Inclusive fitness


Inclusive fitness

There are a few definitions of Inclusive fitness (IF), but one (that, according to Oli, 2003 is not consistent with W. D. Hamilton's first description), is the sum of the direct and indirect fitness effects of an individual's behaviors, where the direct fitness effect is the impact on the individual's fitness, and the indirect fitness effect is the impact on the fitness of its social partners, weighted by the degree of relatedness between the individual and its social partners (Ricklefs & Miller, 2001). When social behaviors enhance or diminish the survival or reproduction of other individuals possessing genes that predispose to the same social behaviors, they affect the organism's indirect fitness. This model is therefore more generalized than kin selection (in the strict sense), which requires that the shared genes are "identical by descent"; as such, the two models are commonly treated as synonymous, because the most common historical context for modeling inclusive fitness is indeed in groups of closely-related organisms.

From the gene's point of view, evolutionary success ultimately depends on leaving behind the maximum number of copies of itself in the population. Until 1964 it was generally believed that genes only achieved this by causing the individual to leave the maximum number of viable offspring possible. However, in 1964 W. D. Hamilton showed that because close relatives of an organism are likely to share more genes in common (not to be confused with "common genes," the opposite of scarce genes), the gene can also increase its evolutionary success by promoting the reproduction and survival of these related individuals. This leads individuals to behave in a manner maximising their inclusive fitness, rather than their individual fitness.

An empirical example of the inclusive fitness principle is provided by the [http://www.msu.edu/user/mueckeem/BGS.html Belding ground squirrel] . Here, individuals give alarm calls to warn their group of the presence of a predator. By emitting the alarm, the Belding ground squirrel puts itself in increased danger by giving away its location. In the process, however, the squirrel protects its relatives that live within the population. In further studies, it has been shown that willingness of the squirrel to put itself at risk is directly proportional to how closely related it is to members of its population. Therefore, if protecting the other squirrels in the immediate area will lead to the passing on of more of the squirrel’s own genes than the squirrel could leave by reproducing on its own, the squirrel is willing to risk sacrificing itself, which leads to greater inclusive fitness.Another good example is that a lapwing will fake injury to distract a hawk from its young. By faking injury, it increases its own vulnerability, but increases the inclusive fitness.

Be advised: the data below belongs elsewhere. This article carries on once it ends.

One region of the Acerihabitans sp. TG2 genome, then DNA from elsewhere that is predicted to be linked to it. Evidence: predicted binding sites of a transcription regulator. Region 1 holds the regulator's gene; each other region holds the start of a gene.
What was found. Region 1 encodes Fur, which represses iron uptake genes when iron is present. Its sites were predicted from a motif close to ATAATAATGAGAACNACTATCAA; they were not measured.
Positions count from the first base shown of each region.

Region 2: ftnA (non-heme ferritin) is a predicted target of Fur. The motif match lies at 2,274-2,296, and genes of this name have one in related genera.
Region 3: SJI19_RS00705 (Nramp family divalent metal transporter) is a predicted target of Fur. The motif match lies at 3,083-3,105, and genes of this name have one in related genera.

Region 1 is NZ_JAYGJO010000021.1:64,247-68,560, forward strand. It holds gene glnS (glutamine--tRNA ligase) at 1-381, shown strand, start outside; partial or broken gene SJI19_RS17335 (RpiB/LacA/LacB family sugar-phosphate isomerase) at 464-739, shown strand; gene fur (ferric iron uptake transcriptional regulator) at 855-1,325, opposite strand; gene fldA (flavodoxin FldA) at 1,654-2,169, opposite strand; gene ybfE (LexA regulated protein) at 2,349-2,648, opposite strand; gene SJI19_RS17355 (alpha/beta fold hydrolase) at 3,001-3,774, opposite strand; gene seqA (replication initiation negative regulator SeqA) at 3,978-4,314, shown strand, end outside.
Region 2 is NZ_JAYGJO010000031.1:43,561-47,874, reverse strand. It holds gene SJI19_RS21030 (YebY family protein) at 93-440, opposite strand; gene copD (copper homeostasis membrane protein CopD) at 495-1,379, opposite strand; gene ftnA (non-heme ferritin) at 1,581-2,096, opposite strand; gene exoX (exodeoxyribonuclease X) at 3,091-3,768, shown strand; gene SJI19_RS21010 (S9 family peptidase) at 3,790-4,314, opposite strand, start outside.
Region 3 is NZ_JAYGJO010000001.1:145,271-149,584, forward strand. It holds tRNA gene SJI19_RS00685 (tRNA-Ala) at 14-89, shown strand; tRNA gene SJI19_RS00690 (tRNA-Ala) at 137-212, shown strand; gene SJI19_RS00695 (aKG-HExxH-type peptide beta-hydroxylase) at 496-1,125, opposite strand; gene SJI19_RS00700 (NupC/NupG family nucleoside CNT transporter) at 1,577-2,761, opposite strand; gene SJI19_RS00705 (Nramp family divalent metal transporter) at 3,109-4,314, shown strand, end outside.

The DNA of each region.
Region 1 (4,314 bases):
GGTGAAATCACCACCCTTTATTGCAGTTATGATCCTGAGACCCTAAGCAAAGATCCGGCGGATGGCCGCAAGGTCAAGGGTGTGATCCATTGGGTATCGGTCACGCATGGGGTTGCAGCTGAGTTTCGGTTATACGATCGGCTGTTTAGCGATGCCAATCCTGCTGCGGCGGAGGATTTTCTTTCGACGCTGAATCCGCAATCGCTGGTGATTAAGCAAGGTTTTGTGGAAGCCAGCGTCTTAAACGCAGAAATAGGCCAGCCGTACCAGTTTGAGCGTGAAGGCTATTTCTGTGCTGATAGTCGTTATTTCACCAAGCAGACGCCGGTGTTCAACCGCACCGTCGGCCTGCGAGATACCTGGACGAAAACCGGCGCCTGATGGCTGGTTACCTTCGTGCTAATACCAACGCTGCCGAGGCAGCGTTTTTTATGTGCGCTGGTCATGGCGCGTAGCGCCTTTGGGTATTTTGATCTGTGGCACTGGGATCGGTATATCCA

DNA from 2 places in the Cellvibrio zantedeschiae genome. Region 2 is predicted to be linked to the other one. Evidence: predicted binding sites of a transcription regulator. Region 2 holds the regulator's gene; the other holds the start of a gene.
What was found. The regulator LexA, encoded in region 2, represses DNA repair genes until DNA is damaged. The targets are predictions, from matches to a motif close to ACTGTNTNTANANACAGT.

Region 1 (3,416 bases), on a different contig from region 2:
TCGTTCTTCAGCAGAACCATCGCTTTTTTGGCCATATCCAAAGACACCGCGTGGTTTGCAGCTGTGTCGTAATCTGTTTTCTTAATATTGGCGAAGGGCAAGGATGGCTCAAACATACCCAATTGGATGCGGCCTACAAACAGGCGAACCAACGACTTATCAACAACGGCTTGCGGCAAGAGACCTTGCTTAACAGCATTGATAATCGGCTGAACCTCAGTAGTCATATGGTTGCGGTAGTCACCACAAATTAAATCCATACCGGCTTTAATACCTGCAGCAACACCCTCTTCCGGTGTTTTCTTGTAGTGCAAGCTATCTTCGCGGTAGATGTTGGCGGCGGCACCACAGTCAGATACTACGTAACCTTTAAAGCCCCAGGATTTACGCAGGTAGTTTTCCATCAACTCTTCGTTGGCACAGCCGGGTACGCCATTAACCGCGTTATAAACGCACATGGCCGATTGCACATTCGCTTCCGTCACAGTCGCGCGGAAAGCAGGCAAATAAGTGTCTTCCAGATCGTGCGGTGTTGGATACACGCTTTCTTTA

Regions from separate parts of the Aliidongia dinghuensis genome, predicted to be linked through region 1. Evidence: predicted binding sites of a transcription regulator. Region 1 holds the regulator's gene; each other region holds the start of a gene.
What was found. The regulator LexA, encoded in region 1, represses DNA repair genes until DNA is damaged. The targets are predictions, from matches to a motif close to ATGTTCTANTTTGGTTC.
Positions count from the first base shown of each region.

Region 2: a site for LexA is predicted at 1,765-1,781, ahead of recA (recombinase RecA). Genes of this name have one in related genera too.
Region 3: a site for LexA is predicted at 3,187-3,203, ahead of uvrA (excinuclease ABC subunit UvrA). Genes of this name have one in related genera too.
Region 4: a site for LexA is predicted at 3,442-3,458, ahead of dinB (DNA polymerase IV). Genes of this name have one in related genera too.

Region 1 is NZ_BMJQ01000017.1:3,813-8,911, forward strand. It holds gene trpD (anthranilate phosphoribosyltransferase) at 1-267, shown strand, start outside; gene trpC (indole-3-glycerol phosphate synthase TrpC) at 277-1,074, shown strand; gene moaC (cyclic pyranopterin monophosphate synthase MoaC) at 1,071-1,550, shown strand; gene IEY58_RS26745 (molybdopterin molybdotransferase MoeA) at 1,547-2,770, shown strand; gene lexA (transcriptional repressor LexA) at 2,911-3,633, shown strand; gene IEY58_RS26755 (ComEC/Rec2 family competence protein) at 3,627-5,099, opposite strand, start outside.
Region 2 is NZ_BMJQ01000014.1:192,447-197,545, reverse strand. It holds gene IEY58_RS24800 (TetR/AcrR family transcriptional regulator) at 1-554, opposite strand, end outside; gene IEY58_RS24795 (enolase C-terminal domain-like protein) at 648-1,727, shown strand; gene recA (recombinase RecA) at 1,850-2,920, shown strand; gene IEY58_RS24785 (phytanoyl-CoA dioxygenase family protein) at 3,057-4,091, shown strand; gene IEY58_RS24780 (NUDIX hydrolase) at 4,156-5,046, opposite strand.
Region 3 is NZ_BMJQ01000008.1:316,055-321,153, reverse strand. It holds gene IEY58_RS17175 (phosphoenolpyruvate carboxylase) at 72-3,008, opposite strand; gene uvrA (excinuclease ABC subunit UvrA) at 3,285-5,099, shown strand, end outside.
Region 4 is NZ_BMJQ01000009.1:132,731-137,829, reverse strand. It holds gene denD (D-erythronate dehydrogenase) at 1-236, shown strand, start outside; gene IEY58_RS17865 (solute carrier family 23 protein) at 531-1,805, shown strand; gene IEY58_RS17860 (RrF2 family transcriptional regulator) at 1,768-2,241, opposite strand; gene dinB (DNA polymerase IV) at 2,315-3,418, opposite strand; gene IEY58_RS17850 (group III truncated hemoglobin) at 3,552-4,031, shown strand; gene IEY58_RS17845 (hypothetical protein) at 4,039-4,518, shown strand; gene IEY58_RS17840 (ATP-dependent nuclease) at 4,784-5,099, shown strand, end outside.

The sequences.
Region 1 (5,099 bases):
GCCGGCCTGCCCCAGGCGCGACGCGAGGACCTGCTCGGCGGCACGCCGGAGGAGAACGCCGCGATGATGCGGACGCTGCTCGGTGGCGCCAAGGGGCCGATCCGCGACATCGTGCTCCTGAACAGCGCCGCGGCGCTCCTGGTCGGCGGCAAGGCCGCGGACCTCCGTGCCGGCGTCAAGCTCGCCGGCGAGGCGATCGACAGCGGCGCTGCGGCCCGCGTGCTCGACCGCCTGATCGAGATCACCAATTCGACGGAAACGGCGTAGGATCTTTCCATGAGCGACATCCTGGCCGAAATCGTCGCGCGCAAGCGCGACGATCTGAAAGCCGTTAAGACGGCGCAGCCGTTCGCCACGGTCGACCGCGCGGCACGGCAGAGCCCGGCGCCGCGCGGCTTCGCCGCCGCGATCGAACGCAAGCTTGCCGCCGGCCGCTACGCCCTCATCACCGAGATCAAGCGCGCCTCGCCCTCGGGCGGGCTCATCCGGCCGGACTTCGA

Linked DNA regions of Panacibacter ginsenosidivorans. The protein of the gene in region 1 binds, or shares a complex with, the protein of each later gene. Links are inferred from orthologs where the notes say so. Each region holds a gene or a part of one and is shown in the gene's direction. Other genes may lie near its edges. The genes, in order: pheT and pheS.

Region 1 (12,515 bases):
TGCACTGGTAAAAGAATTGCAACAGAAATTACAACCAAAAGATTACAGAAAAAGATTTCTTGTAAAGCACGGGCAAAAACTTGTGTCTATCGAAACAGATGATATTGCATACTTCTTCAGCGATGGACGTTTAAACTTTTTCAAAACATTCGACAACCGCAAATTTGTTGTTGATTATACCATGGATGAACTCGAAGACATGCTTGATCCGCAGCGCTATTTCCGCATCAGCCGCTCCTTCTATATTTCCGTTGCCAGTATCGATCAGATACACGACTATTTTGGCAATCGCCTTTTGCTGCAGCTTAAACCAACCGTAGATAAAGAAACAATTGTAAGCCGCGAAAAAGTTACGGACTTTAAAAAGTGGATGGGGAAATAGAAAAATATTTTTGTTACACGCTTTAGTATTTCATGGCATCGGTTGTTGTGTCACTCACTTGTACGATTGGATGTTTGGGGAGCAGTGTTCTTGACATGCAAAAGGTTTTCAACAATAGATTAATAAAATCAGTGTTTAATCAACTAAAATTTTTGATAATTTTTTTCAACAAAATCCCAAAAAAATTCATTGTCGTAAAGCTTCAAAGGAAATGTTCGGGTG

Evidence of inclusive fitness in humans

Human behavior is generally much more complicated than the behavior of other organisms, making it difficult to define human behavior in general organism terms. However, evidence for human altruistic behavior leading to increased inclusive fitness has been observed. While there exists clear evidence towards increased inclusive fitness through altruistic behaviors on behalf of parents and children, much sacrificial behavior by humans is generally done in the hope of reciprocation at some point in the future. Therefore, increasing inclusive fitness in humans is not necessarily dependent upon relatedness. Rather, it is commonly based on reciprocal altruism.

Inclusive fitness in the family structure

Inclusive fitness may also be applied to the familial structure. Parents are frequently self-sacrificing towards their children with the hope that children will carry on the family genes. Frequently, the amount of altruistic behavior displayed by parents to increase their inclusive fitness is related to the amount of parental investment initially involved.

It is common for some people to express concern when parental investment (parental care) is said to contribute to inclusive fitness. This concern exemplifies the surprisingly large degree of confusion and obfuscation over such a profound and fundamental concept as IF. The distinctions between, kind of beneficiaries nurtured (collateral versus descendant relatives), and, kind of fitnesses used in our parsing events in nature to understand the goings on, are orthogonal concepts. This orthogonality, can best be understood in a thought experiment in which we consider a model of a population of animals such as tangle web spiders or crocodiles in which a gene, called a, codes for parental care, and its other allele, called A, codes for an absence thereof, thus aa homozygotes care for their young, and AA homozygotes don't, and the heterozygotes behave like aa homozygotes if a is dominant, and like AA homozygotes if A is dominant, or exhibit some kind of intermediate behaviour if there is partial dominance. Among these spiders and reptiles, some species or populations exhibit parental care, while closely-related species or populations lack it, so this is somewhat reasonable. However, other kinds of animals could be considered in which all individuals exhibit parental care, but variation among them would be in the quantity and quality thereof.